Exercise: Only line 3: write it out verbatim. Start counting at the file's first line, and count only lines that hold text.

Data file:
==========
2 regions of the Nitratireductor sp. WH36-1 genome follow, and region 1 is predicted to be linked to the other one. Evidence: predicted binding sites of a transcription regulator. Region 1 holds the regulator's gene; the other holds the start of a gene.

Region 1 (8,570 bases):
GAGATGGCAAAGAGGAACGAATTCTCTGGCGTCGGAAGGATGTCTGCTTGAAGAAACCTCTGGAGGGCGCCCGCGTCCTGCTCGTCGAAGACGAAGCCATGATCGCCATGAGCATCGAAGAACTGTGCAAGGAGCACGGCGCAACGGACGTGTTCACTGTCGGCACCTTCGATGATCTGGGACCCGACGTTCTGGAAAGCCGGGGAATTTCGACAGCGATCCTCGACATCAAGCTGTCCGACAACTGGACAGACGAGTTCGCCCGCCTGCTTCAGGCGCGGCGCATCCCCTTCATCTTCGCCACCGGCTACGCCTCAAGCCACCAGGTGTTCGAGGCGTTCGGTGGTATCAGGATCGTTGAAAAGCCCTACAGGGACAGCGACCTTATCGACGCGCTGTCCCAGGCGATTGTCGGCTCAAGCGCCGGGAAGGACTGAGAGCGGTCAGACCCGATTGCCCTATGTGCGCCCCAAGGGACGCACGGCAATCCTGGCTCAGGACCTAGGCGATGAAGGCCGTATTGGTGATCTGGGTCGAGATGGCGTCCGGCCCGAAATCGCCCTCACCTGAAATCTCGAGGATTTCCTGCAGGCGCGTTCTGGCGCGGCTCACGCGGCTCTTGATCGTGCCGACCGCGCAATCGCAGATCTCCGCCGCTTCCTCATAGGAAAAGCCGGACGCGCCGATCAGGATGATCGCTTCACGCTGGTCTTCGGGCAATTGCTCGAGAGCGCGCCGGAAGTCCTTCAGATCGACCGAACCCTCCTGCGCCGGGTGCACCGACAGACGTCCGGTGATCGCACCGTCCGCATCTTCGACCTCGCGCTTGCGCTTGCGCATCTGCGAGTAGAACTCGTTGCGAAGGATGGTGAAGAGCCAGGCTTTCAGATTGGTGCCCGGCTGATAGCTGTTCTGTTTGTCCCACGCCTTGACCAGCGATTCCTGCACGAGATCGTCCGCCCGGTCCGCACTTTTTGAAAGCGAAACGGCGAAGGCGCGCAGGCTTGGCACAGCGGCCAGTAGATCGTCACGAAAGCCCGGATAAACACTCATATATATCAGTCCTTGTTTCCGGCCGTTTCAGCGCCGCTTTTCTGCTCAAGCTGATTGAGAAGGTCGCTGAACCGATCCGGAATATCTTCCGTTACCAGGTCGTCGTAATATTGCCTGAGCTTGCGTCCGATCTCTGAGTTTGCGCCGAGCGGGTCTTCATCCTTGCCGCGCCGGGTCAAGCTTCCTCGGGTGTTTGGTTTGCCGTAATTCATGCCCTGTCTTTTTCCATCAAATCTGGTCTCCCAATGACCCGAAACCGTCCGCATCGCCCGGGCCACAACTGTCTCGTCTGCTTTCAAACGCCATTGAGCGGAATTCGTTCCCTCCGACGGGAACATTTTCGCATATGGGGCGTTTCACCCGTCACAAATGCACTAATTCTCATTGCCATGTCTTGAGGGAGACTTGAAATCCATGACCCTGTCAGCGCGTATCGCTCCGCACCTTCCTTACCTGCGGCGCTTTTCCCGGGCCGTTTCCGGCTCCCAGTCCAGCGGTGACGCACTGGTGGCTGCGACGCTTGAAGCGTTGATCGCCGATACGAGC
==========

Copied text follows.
GAGATGGCAAAGAGGAACGAATTCTCTGGCGTCGGAAGGATGTCTGCTTGAAGAAACCTCTGGAGGGCGCCCGCGTCCTGCTCGTCGAAGACGAAGCCATGATCGCCATGAGCATCGAAGAACTGTGCAAGGAGCACGGCGCAACGGACGTGTTCACTGTCGGCACCTTCGATGATCTGGGACCCGACGTTCTGGAAAGCCGGGGAATTTCGACAGCGATCCTCGACATCAAGCTGTCCGACAACTGGACAGACGAGTTCGCCCGCCTGCTTCAGGCGCGGCGCATCCCCTTCATCTTCGCCACCGGCTACGCCTCAAGCCACCAGGTGTTCGAGGCGTTCGGTGGTATCAGGATCGTTGAAAAGCCCTACAGGGACAGCGACCTTATCGACGCGCTGTCCCAGGCGATTGTCGGCTCAAGCGCCGGGAAGGACTGAGAGCGGTCAGACCCGATTGCCCTATGTGCGCCCCAAGGGACGCACGGCAATCCTGGCTCAGGACCTAGGCGATGAAGGCCGTATTGGTGATCTGGGTCGAGATGGCGTCCGGCCCGAAATCGCCCTCACCTGAAATCTCGAGGATTTCCTGCAGGCGCGTTCTGGCGCGGCTCACGCGGCTCTTGATCGTGCCGACCGCGCAATCGCAGATCTCCGCCGCTTCCTCATAGGAAAAGCCGGACGCGCCGATCAGGATGATCGCTTCACGCTGGTCTTCGGGCAATTGCTCGAGAGCGCGCCGGAAGTCCTTCAGATCGACCGAACCCTCCTGCGCCGGGTGCACCGACAGACGTCCGGTGATCGCACCGTCCGCATCTTCGACCTCGCGCTTGCGCTTGCGCATCTGCGAGTAGAACTCGTTGCGAAGGATGGTGAAGAGCCAGGCTTTCAGATTGGTGCCCGGCTGATAGCTGTTCTGTTTGTCCCACGCCTTGACCAGCGATTCCTGCACGAGATCGTCCGCCCGGTCCGCACTTTTTGAAAGCGAAACGGCGAAGGCGCGCAGGCTTGGCACAGCGGCCAGTAGATCGTCACGAAAGCCCGGATAAACACTCATATATATCAGTCCTTGTTTCCGGCCGTTTCAGCGCCGCTTTTCTGCTCAAGCTGATTGAGAAGGTCGCTGAACCGATCCGGAATATCTTCCGTTACCAGGTCGTCGTAATATTGCCTGAGCTTGCGTCCGATCTCTGAGTTTGCGCCGAGCGGGTCTTCATCCTTGCCGCGCCGGGTCAAGCTTCCTCGGGTGTTTGGTTTGCCGTAATTCATGCCCTGTCTTTTTCCATCAAATCTGGTCTCCCAATGACCCGAAACCGTCCGCATCGCCCGGGCCACAACTGTCTCGTCTGCTTTCAAACGCCATTGAGCGGAATTCGTTCCCTCCGACGGGAACATTTTCGCATATGGGGCGTTTCACCCGTCACAAATGCACTAATTCTCATTGCCATGTCTTGAGGGAGACTTGAAATCCATGACCCTGTCAGCGCGTATCGCTCCGCACCTTCCTTACCTGCGGCGCTTTTCCCGGGCCGTTTCCGGCTCCCAGTCCAGCGGTGACGCACTGGTGGCTGCGACGCTTGAAGCGTTGATCGCCGATACGAGC